I've heard some leaders question whether cultural change is readily attainable; perhaps this is because previously attempted approaches weren't effective for that company at that time? It seems as if everyone--internal and external--preaches "out of the box" adjurations that are effectively the same old thing. Talk, commitment, and mindset: while each is important, it is never enough by itself. Change requires tangibly different actions. I know that culture changes only when there is a coordinated combination of a) higher level/out-of-old-rut thinking and approaches, b) new and effective daily actions take place, and c) organizational structures are set for making it as easy as possible for everyone to change.

For those who effectively may be stuck, it's time to move past wishing or hoping or blaming or giving up and step toward action planning and real change. There’s a lot positive a company can do that requires relatively minimal internal time. Don't give up on believing it possible to move to next levels. Remember, again, real change is driven from within (both individually and organizationally); significant improvement will most quickly come with a company's leaders internally lead the way. This works best when leaders generate plans and practices for moving toward objectives one ladder step at a time, rather than attempting to skip up three rungs at a time. And, yes, sometimes it helps to have outside resources inspire receptivity, generate energy, and bring in methods for this process.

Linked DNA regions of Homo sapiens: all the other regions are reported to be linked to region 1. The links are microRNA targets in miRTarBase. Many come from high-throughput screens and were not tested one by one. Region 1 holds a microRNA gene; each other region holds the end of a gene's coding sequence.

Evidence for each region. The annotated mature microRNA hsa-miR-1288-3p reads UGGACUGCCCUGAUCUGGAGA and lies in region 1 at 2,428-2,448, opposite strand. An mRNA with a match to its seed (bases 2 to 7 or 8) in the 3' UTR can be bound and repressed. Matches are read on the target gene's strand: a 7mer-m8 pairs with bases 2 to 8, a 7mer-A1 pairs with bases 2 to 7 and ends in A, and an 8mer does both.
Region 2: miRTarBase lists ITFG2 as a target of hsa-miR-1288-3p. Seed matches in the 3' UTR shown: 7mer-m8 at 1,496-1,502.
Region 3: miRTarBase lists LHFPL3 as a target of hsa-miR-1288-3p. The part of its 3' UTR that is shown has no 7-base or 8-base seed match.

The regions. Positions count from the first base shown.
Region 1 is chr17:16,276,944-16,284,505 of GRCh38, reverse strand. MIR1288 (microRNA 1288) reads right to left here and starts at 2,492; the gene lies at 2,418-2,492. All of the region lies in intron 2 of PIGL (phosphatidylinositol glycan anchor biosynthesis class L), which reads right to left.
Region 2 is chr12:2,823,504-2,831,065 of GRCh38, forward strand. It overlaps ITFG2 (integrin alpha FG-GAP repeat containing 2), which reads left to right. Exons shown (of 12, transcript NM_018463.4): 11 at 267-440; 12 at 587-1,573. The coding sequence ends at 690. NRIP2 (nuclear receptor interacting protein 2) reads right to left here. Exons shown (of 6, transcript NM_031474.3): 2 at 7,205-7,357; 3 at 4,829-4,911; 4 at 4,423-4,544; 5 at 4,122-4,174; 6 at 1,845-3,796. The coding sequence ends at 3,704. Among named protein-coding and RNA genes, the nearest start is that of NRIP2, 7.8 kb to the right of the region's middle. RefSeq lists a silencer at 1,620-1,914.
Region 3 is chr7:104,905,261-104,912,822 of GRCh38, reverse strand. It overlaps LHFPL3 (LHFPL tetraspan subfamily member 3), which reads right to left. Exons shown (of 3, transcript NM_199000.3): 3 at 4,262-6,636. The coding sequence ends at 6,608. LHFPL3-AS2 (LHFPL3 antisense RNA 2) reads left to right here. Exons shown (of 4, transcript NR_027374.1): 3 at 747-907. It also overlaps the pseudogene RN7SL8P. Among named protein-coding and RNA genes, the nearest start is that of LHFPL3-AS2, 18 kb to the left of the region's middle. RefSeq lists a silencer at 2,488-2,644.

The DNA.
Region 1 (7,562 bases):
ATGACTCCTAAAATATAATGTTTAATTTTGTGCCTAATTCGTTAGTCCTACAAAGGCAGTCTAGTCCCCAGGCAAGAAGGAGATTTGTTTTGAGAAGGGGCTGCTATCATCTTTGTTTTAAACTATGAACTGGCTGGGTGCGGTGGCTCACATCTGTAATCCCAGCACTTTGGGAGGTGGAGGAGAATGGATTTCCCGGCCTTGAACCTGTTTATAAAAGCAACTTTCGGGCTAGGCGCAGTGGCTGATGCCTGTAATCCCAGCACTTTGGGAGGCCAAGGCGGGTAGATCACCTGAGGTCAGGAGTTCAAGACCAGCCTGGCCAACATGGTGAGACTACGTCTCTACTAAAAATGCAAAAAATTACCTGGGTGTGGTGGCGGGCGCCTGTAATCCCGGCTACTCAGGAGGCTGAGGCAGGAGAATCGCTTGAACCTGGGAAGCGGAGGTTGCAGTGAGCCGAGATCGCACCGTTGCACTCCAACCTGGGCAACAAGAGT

Even when situations seem without much hope, high-aspiring leaders have to discipline themselves to be persistently patient, holding on to strong expectations for change. We've seen significant safety culture and performance improvements even in companies that have self-assessed deep-rooted, self-limiting patterns and have "tried everything." Never give up. Change is always possible by thinking and doing things differently. And perhaps by enlisting the right help, inside and out.

This article originally appeared in the March 2014 issue of Occupational Health & Safety.